Impact of organic carbon electron donors on microbial community development under iron-and sulfate-reducing conditions

Man Jae Kwon, Edward J. O'Loughlin, Maxim I. Boyanov, Jennifer M. Brulc, Eric R. Johnston, Kenneth M. Kemner, Dionysios A. Antonopoulos

Research output: Contribution to journalArticle

14 Citations (Scopus)

Abstract

Although iron-and sulfate-reducing bacteria in subsurface environments have crucial roles in biogeochemical cycling of C, Fe, and S, how specific electron donors impact the compositional structure and activity of native iron-and/or sulfate-reducing communities is largely unknown. To understand this better, we created bicarbonate-buffered batch systems in duplicate with three different electron donors (acetate, lactate, or glucose) paired with ferrihydrite and sulfate as the electron acceptors and inoculated them with subsurface sediment as the microbial inoculum. Sulfate and ferrihydrite reduction occurred simultaneously and were faster with lactate than with acetate. 16S rRNA-based sequence analysis of the communities over time revealed that Desulfotomaculum was the major driver for sulfate reduction coupled with propionate oxidation in lactate-amended incubations. The reduction of sulfate resulted in sulfide production and subsequent abiotic reduction of ferrihydrite. In contrast, glucose promoted faster reduction of ferrihydrite, but without reduction of sulfate. Interestingly, the glucose-amended incubations led to two different biogeochemical trajectories among replicate bottles that resulted in distinct coloration (white and brown). The two outcomes in geochemical evolution might be due to the stochastic evolution of the microbial communities or subtle differences in the initial composition of the fermenting microbial community and its development via the use of different glucose fermentation pathways available within the community. Synchrotron-based X-ray analysis indicated that siderite and amorphous Fe(II) were formed in the replicate bottles with glucose, while ferrous sulfide and vivianite were formed with lactate or acetate. These data sets reveal that use of different C utilization pathways projects significant changes in microbial community composition over time that uniquely impact both the geochemistry and mineralogy of subsurface environments.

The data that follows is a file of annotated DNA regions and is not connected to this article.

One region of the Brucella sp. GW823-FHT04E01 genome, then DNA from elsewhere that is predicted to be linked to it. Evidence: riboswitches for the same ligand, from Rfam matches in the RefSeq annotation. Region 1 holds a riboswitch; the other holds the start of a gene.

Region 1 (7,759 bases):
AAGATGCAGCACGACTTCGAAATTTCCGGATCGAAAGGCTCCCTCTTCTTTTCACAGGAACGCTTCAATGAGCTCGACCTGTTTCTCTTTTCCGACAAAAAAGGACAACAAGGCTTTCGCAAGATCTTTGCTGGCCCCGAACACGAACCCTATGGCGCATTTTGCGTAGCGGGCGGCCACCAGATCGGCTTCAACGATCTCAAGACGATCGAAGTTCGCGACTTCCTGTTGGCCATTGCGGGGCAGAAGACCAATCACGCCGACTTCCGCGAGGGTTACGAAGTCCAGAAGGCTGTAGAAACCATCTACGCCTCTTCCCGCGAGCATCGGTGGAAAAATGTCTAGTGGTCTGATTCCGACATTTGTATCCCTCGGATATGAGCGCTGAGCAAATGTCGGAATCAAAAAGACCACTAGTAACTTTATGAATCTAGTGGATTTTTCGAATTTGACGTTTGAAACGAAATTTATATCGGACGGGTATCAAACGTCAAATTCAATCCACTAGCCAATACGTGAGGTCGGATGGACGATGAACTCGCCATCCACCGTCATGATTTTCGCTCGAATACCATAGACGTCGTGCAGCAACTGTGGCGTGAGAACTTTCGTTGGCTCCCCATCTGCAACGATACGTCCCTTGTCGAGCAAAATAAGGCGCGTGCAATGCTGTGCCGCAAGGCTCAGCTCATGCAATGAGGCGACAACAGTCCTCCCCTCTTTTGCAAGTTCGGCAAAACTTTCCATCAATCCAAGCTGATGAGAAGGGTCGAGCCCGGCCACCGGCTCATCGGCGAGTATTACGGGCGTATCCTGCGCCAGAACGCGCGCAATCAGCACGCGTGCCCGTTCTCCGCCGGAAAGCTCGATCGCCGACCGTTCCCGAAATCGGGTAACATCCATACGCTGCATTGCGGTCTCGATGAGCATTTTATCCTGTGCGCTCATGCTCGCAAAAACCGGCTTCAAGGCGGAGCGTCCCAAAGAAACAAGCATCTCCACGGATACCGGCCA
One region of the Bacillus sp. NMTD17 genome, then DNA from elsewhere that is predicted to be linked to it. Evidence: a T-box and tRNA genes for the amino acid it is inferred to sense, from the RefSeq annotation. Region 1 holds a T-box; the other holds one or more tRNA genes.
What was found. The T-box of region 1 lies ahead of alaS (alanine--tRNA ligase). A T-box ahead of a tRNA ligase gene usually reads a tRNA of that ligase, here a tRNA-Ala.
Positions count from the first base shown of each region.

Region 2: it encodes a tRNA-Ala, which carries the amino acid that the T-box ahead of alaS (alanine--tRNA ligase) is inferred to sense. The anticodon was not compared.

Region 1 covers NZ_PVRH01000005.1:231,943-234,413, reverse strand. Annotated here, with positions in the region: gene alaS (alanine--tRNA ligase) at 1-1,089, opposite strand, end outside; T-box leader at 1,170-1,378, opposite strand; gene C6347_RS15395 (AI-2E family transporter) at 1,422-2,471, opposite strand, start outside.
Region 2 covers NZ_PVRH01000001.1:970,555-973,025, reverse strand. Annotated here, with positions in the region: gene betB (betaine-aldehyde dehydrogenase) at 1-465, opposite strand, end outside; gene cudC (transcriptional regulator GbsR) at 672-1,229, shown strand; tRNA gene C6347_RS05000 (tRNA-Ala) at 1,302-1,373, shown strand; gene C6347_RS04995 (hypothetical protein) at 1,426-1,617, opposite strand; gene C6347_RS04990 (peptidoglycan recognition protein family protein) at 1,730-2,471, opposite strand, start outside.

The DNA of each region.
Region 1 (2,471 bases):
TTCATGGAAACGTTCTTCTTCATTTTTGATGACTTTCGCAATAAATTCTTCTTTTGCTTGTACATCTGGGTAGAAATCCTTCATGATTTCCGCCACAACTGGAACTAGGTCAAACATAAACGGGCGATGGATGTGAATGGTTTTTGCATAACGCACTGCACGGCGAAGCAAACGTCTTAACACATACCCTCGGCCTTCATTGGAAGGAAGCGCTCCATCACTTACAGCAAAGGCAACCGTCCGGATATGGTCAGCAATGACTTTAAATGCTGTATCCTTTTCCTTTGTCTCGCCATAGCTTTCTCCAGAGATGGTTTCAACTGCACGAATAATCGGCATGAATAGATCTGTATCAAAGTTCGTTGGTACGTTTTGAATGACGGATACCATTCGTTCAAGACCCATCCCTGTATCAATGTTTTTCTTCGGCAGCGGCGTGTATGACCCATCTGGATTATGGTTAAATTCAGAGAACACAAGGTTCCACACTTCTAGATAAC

Original languageEnglish
Article numbere0146689
JournalPloS one
Volume11
Issue number1
DOIs
Publication statusPublished - 2016 Jan 1
Externally publishedYes

Fingerprint

Social Planning
community development
Organic carbon
Sulfates
ferrihydrite
microbial communities
sulfates
Carbon
Iron
electrons
Electrons
iron
lactates
carbon
glucose
Lactic Acid
Glucose
acetates
Acetates
sulfides

ASJC Scopus subject areas

  • Biochemistry, Genetics and Molecular Biology(all)
  • Agricultural and Biological Sciences(all)

Cite this

Kwon, M. J., O'Loughlin, E. J., Boyanov, M. I., Brulc, J. M., Johnston, E. R., Kemner, K. M., & Antonopoulos, D. A. (2016). Impact of organic carbon electron donors on microbial community development under iron-and sulfate-reducing conditions. PloS one, 11(1), [e0146689]. https://doi.org/10.1371/journal.pone.0146689

Impact of organic carbon electron donors on microbial community development under iron-and sulfate-reducing conditions. / Kwon, Man Jae; O'Loughlin, Edward J.; Boyanov, Maxim I.; Brulc, Jennifer M.; Johnston, Eric R.; Kemner, Kenneth M.; Antonopoulos, Dionysios A.

In: PloS one, Vol. 11, No. 1, e0146689, 01.01.2016.

Research output: Contribution to journalArticle

Kwon, MJ, O'Loughlin, EJ, Boyanov, MI, Brulc, JM, Johnston, ER, Kemner, KM & Antonopoulos, DA 2016, 'Impact of organic carbon electron donors on microbial community development under iron-and sulfate-reducing conditions', PloS one, vol. 11, no. 1, e0146689. https://doi.org/10.1371/journal.pone.0146689
Kwon, Man Jae ; O'Loughlin, Edward J. ; Boyanov, Maxim I. ; Brulc, Jennifer M. ; Johnston, Eric R. ; Kemner, Kenneth M. ; Antonopoulos, Dionysios A. / Impact of organic carbon electron donors on microbial community development under iron-and sulfate-reducing conditions. In: PloS one. 2016 ; Vol. 11, No. 1.
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